Participation mandates in welfare-to-work programs are intended to change welfare recipients' perceptions and behavior in several ways. First, they send the message that receipt of welfare is not an unconditional entitlement. Second, owing to the time investment required by program activities, they reduce the perceived value of welfare grants relative to that of employment. Third, they compel some people who would otherwise not do so to participate in activities that program operators believe will enhance their employability.
As discussed earlier, FSA established participation mandates and means by which to enforce them. Most single parents had to participate in employment preparation activities for as long as they remained on welfare. Case managers could use a variety of informal and formal responses, including financial sanctions, when people did not cooperate. In the NEWWS programs, sanctions typically reduced the family's monthly welfare grant by approximately 20 percent until the sanctioned individual complied with the mandate; there was no minimum sanction length for the first "offense," a minimum of three months for the second, and a minimum of six months for the third. As a result, some sanctioned individuals experienced a penalty for a short time, while others were under sanction much longer. In Grand Rapids, for example, almost half of those sanctioned remained in this status for at least half of the first two years of the study period.
Like FSA, PRWORA put in place mandates and enforcement mechanisms, but it also made the compliance requirements for welfare-to-work programs stricter and gave states the option to increase the severity of penalties for noncompliance. As a result, many states now impose full-family sanctions (revocation of the family's whole grant) as opposed to the partial-family sanctions (revocation of only the adult's portion of the grant) imposed under FSA.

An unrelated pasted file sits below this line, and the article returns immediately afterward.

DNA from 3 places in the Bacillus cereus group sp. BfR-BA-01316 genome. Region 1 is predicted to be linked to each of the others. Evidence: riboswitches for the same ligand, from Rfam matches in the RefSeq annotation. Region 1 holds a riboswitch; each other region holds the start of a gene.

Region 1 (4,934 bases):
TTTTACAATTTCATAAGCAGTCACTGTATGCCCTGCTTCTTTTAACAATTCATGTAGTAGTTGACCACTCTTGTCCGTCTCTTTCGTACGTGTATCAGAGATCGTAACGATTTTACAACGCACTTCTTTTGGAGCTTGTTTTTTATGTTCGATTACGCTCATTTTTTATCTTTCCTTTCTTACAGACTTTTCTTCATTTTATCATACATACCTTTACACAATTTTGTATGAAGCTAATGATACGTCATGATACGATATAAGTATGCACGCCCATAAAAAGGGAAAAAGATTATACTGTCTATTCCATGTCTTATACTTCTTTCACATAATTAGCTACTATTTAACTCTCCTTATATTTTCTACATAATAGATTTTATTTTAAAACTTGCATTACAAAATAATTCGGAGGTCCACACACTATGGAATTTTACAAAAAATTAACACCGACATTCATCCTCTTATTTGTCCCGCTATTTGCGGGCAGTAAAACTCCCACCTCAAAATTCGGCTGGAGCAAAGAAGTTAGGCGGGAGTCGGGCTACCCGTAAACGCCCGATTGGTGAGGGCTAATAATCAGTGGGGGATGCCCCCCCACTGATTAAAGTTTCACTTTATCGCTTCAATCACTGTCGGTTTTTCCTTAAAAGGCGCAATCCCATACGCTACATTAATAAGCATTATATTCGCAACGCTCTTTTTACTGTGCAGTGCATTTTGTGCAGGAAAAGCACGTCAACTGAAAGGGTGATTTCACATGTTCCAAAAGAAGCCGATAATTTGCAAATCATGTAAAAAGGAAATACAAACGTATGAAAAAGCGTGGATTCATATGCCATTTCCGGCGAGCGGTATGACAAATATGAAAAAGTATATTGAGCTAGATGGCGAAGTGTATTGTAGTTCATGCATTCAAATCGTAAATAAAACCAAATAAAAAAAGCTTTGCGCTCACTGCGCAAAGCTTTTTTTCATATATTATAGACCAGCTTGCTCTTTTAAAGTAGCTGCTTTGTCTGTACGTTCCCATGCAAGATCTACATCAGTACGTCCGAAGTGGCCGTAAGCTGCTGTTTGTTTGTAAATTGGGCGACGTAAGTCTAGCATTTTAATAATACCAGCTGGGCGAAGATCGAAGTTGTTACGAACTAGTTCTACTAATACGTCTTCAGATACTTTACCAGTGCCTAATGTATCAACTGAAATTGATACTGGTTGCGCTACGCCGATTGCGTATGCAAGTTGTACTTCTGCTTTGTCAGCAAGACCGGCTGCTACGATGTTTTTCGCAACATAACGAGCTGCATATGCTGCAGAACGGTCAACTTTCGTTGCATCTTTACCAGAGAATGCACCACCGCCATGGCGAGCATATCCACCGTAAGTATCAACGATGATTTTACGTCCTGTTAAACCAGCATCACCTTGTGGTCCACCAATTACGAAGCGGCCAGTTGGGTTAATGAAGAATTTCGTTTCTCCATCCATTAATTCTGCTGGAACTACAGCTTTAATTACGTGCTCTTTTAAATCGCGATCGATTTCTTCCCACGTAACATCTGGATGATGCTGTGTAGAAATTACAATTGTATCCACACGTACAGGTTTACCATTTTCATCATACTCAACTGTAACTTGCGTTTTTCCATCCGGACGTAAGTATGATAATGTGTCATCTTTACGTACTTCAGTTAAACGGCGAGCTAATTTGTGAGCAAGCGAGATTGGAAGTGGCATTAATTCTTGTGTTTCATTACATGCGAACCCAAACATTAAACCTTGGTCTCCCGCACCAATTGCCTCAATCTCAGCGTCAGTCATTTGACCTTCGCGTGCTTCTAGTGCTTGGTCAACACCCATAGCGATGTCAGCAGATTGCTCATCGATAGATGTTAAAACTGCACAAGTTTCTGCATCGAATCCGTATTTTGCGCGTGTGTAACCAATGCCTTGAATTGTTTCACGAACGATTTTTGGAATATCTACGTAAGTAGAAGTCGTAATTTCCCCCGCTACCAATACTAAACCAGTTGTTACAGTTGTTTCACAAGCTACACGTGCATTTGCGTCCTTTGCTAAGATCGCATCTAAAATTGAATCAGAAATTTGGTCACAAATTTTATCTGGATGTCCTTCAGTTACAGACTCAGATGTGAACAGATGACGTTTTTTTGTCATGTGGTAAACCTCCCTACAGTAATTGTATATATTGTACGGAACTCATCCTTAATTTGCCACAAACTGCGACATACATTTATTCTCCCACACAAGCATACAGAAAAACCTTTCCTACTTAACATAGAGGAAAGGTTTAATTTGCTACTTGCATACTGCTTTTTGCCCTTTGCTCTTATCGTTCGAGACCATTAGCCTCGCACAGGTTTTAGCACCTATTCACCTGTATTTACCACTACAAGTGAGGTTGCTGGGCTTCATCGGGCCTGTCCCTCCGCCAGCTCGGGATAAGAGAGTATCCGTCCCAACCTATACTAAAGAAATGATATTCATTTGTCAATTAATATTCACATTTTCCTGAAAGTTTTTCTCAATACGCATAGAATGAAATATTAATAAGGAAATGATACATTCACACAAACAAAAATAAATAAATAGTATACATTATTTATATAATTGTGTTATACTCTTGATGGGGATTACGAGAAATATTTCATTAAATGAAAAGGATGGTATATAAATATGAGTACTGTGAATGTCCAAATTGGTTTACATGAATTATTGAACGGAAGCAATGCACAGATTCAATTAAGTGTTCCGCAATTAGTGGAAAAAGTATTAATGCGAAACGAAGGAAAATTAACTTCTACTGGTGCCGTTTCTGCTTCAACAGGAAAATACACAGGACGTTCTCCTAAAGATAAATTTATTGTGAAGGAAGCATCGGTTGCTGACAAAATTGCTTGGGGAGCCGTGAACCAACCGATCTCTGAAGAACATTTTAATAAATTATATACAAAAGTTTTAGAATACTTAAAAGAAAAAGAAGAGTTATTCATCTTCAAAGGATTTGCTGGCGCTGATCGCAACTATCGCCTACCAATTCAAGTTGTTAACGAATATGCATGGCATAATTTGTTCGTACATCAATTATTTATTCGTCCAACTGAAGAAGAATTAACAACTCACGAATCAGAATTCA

Participation mandates and their enforcement could contribute to a program's impacts on earnings and welfare payments by, for example, getting more people to participate or getting nonparticipants to take a job to avoid participating in the program. It is very hard to determine the size of these contributions, however, because participation in program activities and the requirement to participate are usually bundled together. An innovative substudy was conducted as part of NEWWS in an effort to assess the effects of a mandate per se. Coupled with the extensive cross-program comparisons possible in the evaluation, this investigation points to several lessons and cautions.
- Simply communicating to welfare recipients that they are required to participate in a welfare-to-work program before they actually enroll in any program can affect their employment behavior.
The substudy, which was undertaken in Grand Rapids and Riverside, involved the random assignment of recipients to one of two groups before the random assignment process described in the first section of this document began. In the substudy, some welfare recipients were randomly assigned to a group that was informed that it was subject to a welfare-to-work program participation mandate; the others were assigned to a group that was not. By comparing the employment and welfare outcomes for the two groups, it is possible to isolate the effects of simply communicating to people that they are under a mandate to enter a welfare-to-work program before they learn how the program works or receive an activity assignment.